If all of the more than 1.3 billion cases shipped from the Hermiston Walmart Distribution Center since its opening in April 1998 were laid end to end, they would circle the earth 13 times.
Those goods passing through Hermiston over the last 20 years represent about $54 billion in revenue, according to general manager Josh Burns.
“That’s a pretty good chunk of change,” he told the crowd at the distribution center’s 20th anniversary celebration on Tuesday.
The economic engine represented by the center — which has 26 acres under its roof and could fit 10 Walmart stores inside — can be hard to comprehend. But distribution centers like Hermiston’s are vital to Walmart’s efforts to stay competitive in a digital age. Greg Smith, executive vice president of Walmart’s supply chain company-wide based in Betonville, Arkansas, told the group that the Hermiston DC has “distinguished itself across our distribution centers.”
“You are one of our most productive distribution centers,” he said.
He also praised the associates and managers there for an impressive safety record that continues to improve. He said having the “best supply chain” will be what helps Walmart continue to succeed in a changing era.
“We look forward to the example you will set across our organization,” he said.
The Hermiston Walmart DC isn’t just important to the company — it’s also an economic driver for Umatilla County. The DC employs about 1,100 people. Mark Morgan, assistant city manager for Hermiston, said about eight percent of jobs on the west side of Umatilla County are found at the DC. That doesn’t count the hundreds of people who work for the Walmart store also found in Hermiston, or an estimated additional 1,100 jobs created indirectly by the presence of the DC and its employees. The city has grown by more than 6,000 people since the DC came to town.
“Walmart really is the Hermiston community,” Morgan said. “If not for Walmart we wouldn’t have the same community here.”
That’s the type of thing many of the company’s employees wish people understood when they criticized the massive corporation. Becky Lowrance, who has worked at the DC since it first opened in 1998, said critics often miss all of the community service and donations provided by the company in addition to providing stable employment for so many people.
She pointed to the Walmart Heart Program, in which drivers for the company “adopt” children with chronic or terminal illnesses for a special day focused on lifting their spirits.
“We have a lot of drivers volunteer their time to it,” she said. “For me, it has been my baby for a long time. I tear up any time I think about it.”
Lowrance was working as a waitress when the DC was being built, and decided to apply after some of the managers there for the hiring spree started frequenting the restaurant where she worked. She started out in the warehouse and is now the transportation operations manager.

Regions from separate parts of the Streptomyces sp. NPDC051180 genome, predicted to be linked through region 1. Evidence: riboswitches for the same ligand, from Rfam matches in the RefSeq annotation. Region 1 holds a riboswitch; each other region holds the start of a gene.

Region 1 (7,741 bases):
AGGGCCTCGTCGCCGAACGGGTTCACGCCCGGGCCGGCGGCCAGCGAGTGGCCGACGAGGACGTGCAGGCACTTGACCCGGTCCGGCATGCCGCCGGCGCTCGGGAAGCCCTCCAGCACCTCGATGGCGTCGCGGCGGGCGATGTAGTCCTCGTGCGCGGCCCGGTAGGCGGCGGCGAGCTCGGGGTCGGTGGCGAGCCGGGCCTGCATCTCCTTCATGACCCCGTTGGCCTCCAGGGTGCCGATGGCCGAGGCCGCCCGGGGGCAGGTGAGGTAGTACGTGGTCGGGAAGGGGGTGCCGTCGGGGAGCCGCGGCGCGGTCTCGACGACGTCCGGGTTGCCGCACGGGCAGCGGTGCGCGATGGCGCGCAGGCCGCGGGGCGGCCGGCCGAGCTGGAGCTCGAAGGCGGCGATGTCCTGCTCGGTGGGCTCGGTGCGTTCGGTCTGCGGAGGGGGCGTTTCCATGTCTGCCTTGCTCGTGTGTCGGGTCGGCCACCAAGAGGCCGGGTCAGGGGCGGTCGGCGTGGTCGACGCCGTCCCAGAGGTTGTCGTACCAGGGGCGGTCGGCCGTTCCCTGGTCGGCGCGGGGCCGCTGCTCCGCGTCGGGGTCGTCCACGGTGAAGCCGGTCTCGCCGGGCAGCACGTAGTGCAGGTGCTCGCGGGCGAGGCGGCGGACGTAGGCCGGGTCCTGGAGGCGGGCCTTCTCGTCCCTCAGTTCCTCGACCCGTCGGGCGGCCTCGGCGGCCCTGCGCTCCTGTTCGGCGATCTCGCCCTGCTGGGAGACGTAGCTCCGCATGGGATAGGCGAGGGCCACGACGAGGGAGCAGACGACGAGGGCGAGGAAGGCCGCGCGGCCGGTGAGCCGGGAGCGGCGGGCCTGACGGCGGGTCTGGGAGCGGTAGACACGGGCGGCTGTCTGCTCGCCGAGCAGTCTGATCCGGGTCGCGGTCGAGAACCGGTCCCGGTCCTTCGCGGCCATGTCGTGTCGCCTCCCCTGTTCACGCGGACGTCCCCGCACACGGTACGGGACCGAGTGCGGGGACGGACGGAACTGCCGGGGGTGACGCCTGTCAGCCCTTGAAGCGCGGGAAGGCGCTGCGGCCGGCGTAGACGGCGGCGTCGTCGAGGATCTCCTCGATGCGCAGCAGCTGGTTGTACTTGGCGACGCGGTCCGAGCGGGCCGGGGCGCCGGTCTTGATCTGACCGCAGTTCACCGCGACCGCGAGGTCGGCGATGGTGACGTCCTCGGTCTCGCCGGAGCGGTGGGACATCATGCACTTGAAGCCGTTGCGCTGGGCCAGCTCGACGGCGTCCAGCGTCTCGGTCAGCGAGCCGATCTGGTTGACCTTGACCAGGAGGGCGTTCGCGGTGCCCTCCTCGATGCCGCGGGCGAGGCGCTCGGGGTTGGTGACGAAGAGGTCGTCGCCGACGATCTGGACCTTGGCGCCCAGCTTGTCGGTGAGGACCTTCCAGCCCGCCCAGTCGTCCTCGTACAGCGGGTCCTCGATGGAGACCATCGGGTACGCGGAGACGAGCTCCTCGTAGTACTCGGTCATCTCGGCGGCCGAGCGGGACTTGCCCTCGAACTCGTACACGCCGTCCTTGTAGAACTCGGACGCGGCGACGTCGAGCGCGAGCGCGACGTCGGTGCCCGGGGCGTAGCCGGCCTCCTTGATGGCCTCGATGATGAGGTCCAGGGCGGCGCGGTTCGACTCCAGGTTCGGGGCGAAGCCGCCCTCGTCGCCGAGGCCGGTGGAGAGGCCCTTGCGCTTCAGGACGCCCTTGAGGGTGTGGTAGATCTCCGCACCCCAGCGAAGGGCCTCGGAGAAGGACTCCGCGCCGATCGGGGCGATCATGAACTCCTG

Miguel A. Ornelas, another operations manager, said he started at the Distribution Center after graduating from college and figuring he could work for Walmart until he got a “real job.” Twenty years later he is happy to still be with the DC, where 80 percent of the management was promoted from within.
“They were so growth-focused on the associates and their development,” he said. “They made me feel part of a team.”
After speeches, cake and a special recognition by name of each of the 50 employees who have been with the DC from the beginning, attendees were offered tours of the facility.
The distribution center acts as a hub, taking in shipments of everything from dog food to kayaks from the company’s various suppliers and then sorting them into trucks bound for 106 individual stores across the western United States.
“Say Johnson & Johnson sends us a box with 70 shampoos and a store only needs 12, we can pluck those out of a box and send them to the store,” said HR office manager Kristina Olivas during a tour.
The process is helped along by a combination of 22 miles of conveyor belts winding through the facility and an army of associates who can wrap up individual items on pallets or handle items too large or fragile for the conveyor belts. After boxes are unpacked, flattened and sent back out of the center in loads they will be reused multiple times until they wear out.
At the end of the process are the associates who load the outbound trucks.
“It’s not a matter of just loading everything onto trailers, it’s actually quite intricate,” Olivas said, likening it to “a giant game of Tetris.”
The associates must quickly fit a variety of odd-shaped cases and pallets in as efficiently as possible, keeping labels upright while also taking into account factors like a safe weight distribution for when trailers are turning sharply.
The massive facility is the last of that specific design built before a new design was implemented, but the company is impressed with what the facility’s employees have accomplished, and Burns said as general manager he hoped everyone who worked at the Hermiston Walmart Distribution Center was extremely proud of their work.
“I just want to close with one word and that’s ‘proud,’” he said. “... This team is amazing, what we do here is amazing and spread across 20 years that’s amazing.”